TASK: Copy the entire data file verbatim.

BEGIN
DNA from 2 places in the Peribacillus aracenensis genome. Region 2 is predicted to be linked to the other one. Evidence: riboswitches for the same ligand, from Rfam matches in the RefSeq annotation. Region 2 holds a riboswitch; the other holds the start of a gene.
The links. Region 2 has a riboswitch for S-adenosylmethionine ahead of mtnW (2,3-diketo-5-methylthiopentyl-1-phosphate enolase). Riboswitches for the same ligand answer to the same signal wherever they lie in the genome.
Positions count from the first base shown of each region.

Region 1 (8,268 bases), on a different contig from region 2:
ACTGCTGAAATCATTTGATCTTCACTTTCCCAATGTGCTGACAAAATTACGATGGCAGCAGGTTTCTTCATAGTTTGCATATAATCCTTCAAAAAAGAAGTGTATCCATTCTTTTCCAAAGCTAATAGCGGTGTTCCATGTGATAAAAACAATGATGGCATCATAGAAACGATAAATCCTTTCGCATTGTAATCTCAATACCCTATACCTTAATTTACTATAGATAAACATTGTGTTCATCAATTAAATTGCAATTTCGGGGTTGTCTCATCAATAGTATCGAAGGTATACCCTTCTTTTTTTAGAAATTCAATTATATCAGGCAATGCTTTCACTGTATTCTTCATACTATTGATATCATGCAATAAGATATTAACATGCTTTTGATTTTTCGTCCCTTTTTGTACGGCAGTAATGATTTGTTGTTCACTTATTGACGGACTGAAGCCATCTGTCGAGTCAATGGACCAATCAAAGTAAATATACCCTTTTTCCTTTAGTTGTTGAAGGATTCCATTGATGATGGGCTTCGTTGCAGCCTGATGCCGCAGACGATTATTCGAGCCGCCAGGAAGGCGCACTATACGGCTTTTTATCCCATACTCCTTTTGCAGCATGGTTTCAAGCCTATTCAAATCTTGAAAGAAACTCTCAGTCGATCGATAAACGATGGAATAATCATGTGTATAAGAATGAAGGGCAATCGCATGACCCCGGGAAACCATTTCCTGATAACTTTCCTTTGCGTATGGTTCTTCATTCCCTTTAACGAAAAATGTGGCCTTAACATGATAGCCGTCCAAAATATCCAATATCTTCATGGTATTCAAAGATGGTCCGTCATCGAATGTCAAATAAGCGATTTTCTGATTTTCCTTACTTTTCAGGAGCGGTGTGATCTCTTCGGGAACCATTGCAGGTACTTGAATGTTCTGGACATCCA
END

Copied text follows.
DNA from 2 places in the Peribacillus aracenensis genome. Region 2 is predicted to be linked to the other one. Evidence: riboswitches for the same ligand, from Rfam matches in the RefSeq annotation. Region 2 holds a riboswitch; the other holds the start of a gene.
The links. Region 2 has a riboswitch for S-adenosylmethionine ahead of mtnW (2,3-diketo-5-methylthiopentyl-1-phosphate enolase). Riboswitches for the same ligand answer to the same signal wherever they lie in the genome.
Positions count from the first base shown of each region.

Region 1 (8,268 bases), on a different contig from region 2:
ACTGCTGAAATCATTTGATCTTCACTTTCCCAATGTGCTGACAAAATTACGATGGCAGCAGGTTTCTTCATAGTTTGCATATAATCCTTCAAAAAAGAAGTGTATCCATTCTTTTCCAAAGCTAATAGCGGTGTTCCATGTGATAAAAACAATGATGGCATCATAGAAACGATAAATCCTTTCGCATTGTAATCTCAATACCCTATACCTTAATTTACTATAGATAAACATTGTGTTCATCAATTAAATTGCAATTTCGGGGTTGTCTCATCAATAGTATCGAAGGTATACCCTTCTTTTTTTAGAAATTCAATTATATCAGGCAATGCTTTCACTGTATTCTTCATACTATTGATATCATGCAATAAGATATTAACATGCTTTTGATTTTTCGTCCCTTTTTGTACGGCAGTAATGATTTGTTGTTCACTTATTGACGGACTGAAGCCATCTGTCGAGTCAATGGACCAATCAAAGTAAATATACCCTTTTTCCTTTAGTTGTTGAAGGATTCCATTGATGATGGGCTTCGTTGCAGCCTGATGCCGCAGACGATTATTCGAGCCGCCAGGAAGGCGCACTATACGGCTTTTTATCCCATACTCCTTTTGCAGCATGGTTTCAAGCCTATTCAAATCTTGAAAGAAACTCTCAGTCGATCGATAAACGATGGAATAATCATGTGTATAAGAATGAAGGGCAATCGCATGACCCCGGGAAACCATTTCCTGATAACTTTCCTTTGCGTATGGTTCTTCATTCCCTTTAACGAAAAATGTGGCCTTAACATGATAGCCGTCCAAAATATCCAATATCTTCATGGTATTCAAAGATGGTCCGTCATCGAATGTCAAATAAGCGATTTTCTGATTTTCCTTACTTTTCAGGAGCGGTGTGATCTCTTCGGGAACCATTGCAGGTACTTGAATGTTCTGGACATCCA